- Theo Dahl was hit by a taxi cab in New York City in 1960 when he was four months old. His injuries were severe and he suffered from hydrocephalus (water on the brain). Because of the accident, Roald got involved with the development of a device that helped the condition, which would become known as the “Wade-Dahl-Till” (or WDT) valve.
- Roald’s wife suffered three cerebral aneurysms. These left her unable to walk or talk until Roald took over control of her rehabilitation and helped her learn how to talk and walk again.
- Roald and Patricia got divorced in 1983. He went on to marry Felicity Crosland.
- Roald Dahl loved chocolate. When at school in Repton, Derbyshire, he enjoyed chocolate that was sent from Cadbury to the school students for testing. He dreamed of inventing a new chocolate bar to win praise from Mr. Cadbury and this inspired him to write his third children’s book, Charlie and the Chocolate Factory, in 1964.
- His granddaughter is Sophie Dahl, an author and former model. The Sophie character in Dahl’s The BFG is named after her.
- Roald Dahl died in 1990 on November 23rd. He was 74 years old when he died of a blood disease called myelodysplastic syndrome.
Works and Legacy
- Many of his books were written in his garden shed. Roald Dahl is said to have had an old, battered armchair in a shed in his garden where he wrote most of his books. He would use a specially designed writing board on his lap, writing his stories using an HB pencil on a yellow legal paper pad.
- Roald Dahl wrote for around 4 hours every day. His writing schedule was said to be from 10 am to 12 pm and from 4 pm to 6 pm every single day.
- Dahl’s first book for children was The Gremlins in 1943. The story was written for Walt Disney Productions and was considered an international success. It sold out the initial 50,000 copies in the U.S. and another 30,000 in Australia.
- The 1984 movie Gremlins was loosely based on Roald Dahl’s book. The film was written by Chris Columbus and produced by Warner Bros. The film featured evil and destructive monsters which mutate from small furry creatures – very similar to Dahl’s characters.
- Dahl gave a copy of The Gremlins to First Lady of the U.S., Eleanor Roosevelt. She loved to read the book to her grandchildren. He also gave copies to friends and family, including the British Ambassador in Washington, Lord Halifax.
- He was writing a third book about the character Charlie Bucket when he died. The book was to be called Charlie Bucket and the White House but Roald passed away before it was finished.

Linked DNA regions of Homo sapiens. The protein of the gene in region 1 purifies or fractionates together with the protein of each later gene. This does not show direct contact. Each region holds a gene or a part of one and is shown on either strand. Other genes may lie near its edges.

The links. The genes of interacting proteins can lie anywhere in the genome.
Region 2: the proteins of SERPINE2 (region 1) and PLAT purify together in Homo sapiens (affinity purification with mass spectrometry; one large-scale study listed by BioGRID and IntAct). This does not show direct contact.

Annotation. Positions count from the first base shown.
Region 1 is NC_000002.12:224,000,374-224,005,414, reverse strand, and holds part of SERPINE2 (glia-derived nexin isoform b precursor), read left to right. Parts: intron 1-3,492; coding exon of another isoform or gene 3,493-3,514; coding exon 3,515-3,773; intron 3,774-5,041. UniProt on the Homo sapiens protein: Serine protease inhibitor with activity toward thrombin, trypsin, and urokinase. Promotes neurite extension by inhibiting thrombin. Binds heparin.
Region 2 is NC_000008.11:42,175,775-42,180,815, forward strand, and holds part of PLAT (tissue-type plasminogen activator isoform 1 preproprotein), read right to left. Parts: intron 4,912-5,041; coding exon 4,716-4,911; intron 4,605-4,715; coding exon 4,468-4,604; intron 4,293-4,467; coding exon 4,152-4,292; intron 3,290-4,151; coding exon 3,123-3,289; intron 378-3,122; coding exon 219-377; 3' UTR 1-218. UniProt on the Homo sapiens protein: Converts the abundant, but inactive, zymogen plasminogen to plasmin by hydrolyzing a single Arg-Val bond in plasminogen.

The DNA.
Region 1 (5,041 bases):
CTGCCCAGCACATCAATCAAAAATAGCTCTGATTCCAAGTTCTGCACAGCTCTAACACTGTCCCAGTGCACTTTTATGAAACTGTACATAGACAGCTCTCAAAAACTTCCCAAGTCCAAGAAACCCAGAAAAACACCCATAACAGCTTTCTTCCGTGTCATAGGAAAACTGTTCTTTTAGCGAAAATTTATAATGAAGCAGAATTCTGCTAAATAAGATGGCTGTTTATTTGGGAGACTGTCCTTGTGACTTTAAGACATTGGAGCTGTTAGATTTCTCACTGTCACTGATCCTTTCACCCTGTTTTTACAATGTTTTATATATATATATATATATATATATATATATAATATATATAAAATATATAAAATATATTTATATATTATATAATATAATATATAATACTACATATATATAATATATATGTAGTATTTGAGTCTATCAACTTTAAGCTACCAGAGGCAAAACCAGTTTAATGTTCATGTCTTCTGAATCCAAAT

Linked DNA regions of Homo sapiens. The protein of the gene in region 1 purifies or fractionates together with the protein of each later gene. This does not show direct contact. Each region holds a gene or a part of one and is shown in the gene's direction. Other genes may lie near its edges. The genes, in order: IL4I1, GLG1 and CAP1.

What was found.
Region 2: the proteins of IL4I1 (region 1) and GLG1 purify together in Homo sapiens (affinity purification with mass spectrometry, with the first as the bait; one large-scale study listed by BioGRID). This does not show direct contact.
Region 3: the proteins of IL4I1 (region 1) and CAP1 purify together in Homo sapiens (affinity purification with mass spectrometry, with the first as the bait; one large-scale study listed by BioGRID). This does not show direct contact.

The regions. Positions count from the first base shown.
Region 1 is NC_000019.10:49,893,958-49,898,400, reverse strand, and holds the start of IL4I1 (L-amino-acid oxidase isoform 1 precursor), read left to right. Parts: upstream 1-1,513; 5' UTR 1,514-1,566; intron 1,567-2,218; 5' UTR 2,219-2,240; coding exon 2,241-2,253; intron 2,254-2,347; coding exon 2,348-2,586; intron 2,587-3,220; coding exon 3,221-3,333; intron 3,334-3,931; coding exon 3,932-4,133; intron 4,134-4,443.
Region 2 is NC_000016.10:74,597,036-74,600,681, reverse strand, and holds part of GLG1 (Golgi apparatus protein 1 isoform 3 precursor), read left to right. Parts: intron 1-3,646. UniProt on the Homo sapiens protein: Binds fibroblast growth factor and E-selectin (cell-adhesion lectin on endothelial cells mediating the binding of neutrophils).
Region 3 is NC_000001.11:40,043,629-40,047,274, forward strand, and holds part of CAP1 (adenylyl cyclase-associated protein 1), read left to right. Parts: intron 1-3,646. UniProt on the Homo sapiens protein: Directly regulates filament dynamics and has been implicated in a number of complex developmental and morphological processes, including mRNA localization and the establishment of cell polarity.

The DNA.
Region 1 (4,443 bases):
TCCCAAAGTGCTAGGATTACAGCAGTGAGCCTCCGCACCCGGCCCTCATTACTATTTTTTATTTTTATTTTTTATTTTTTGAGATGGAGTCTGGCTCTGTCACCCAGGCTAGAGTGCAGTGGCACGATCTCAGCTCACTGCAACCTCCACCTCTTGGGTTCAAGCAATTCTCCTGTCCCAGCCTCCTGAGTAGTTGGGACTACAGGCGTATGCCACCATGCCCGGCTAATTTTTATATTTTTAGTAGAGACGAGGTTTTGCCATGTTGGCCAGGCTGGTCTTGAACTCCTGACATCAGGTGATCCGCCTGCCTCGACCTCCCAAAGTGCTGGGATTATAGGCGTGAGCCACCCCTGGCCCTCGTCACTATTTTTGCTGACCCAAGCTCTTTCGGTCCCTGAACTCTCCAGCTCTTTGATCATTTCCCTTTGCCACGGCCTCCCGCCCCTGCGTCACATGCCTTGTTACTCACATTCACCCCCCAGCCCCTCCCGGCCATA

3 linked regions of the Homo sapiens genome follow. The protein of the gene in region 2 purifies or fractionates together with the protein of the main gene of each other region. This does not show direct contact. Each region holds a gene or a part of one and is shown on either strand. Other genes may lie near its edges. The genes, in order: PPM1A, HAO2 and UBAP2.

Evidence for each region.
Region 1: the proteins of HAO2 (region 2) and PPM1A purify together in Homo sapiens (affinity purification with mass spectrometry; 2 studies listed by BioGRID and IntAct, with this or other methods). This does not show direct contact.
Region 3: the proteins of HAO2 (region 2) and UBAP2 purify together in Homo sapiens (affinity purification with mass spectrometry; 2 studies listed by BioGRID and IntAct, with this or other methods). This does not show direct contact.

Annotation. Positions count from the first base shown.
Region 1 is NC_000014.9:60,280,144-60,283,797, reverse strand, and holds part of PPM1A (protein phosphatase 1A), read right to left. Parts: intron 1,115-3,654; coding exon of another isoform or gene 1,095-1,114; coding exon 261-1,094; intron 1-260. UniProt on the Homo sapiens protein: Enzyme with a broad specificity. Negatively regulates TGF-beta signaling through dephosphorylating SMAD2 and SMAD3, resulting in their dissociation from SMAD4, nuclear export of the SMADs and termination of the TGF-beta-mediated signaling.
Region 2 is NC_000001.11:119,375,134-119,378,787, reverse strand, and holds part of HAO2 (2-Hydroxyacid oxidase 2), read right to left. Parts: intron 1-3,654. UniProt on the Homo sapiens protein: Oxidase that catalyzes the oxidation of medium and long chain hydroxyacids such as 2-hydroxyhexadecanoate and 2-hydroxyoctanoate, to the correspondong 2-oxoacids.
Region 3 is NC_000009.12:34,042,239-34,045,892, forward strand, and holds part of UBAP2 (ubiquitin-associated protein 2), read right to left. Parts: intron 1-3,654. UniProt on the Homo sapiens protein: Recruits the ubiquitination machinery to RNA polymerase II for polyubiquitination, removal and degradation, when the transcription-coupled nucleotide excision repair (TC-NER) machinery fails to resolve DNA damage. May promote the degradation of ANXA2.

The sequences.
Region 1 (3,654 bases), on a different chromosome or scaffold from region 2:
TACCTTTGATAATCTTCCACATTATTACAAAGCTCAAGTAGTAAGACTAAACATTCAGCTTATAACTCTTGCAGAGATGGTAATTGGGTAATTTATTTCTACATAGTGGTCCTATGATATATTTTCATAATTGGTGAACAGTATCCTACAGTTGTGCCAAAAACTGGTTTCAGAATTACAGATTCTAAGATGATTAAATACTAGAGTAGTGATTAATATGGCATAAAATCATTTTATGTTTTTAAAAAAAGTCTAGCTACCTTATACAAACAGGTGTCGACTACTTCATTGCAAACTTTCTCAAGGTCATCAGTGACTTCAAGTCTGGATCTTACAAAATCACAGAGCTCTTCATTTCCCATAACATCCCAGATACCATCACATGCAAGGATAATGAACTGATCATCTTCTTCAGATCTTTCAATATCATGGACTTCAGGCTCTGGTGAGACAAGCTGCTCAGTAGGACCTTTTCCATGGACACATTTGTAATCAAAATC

- Roald Dahl may have invented over 250 new words. Many of these words appear in the best-selling children’s book The BFG (short for “Big Friendly Giant”), which was written by Roald and illustrated by Quentin Blake.
- Roald Dahl was friends with Ernest Hemingway. The two were photographed together in London in 1944. It isn’t known why the two met – at the time Dahl was a first-time author with The Gremlins while Hemingway was a world-famous author. Perhaps Dahl was seeking advice from Hemingway or just wanted to spend time with the great author.
- James and the Giant Peach was originally going to be called James and the Giant Cherry. It was changed from a cherry to a peach because Dahl said a peach is “prettier, bigger and squishier than a cherry.” The first draft of The Magic Finger was called The Almost Ducks.
- Dahl’s characters were often based on people he met in real life. For example, it is thought that the grandmother in the book The Witches was based on Roald Dahl’s mother, Sofie.
- Roald Dahl wrote the screenplay for the James Bond movie You Only Live Twice. He also wrote the screenplay for another Ian Fleming novel – this time for the movie Chitty Chitty Bang Bang.
- A few of Dahl’s favorite authors were Rudyard Kipling, Charles Dickens and English novelist William Makepeace Thackeray.
Roald Dahl Worksheets
This is a fantastic bundle which includes everything you need to know about Roald Dahl across 23 in-depth pages. These are ready-to-use Roald Dahl worksheets that are perfect for teaching students about Roald Dahl who was a famous British novelist, short story writer, poet, screenwriter and also served as a fighter pilot in the Royal Air Force during World War II. He has been referred to as “one of the greatest storytellers for children of the 20th century”, writing almost 50 books in his career, along with many more screenplays, poems and short stories.
Complete List Of Included Worksheets
- Roald Dahl Facts
- The Man Behind Charlie
- Author & Illustrator
- Dahl in Words
- Dahl’s Unfinished Book
- Dahl’s Truth
- Reveal Dahl
- Writing Hut
- Movie Time!
- Kipling and Dahl
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Link will appear as Roald Dahl Facts and Worksheets: http://www.grabillautomotive.com - KidsKonnect, August 27, 2020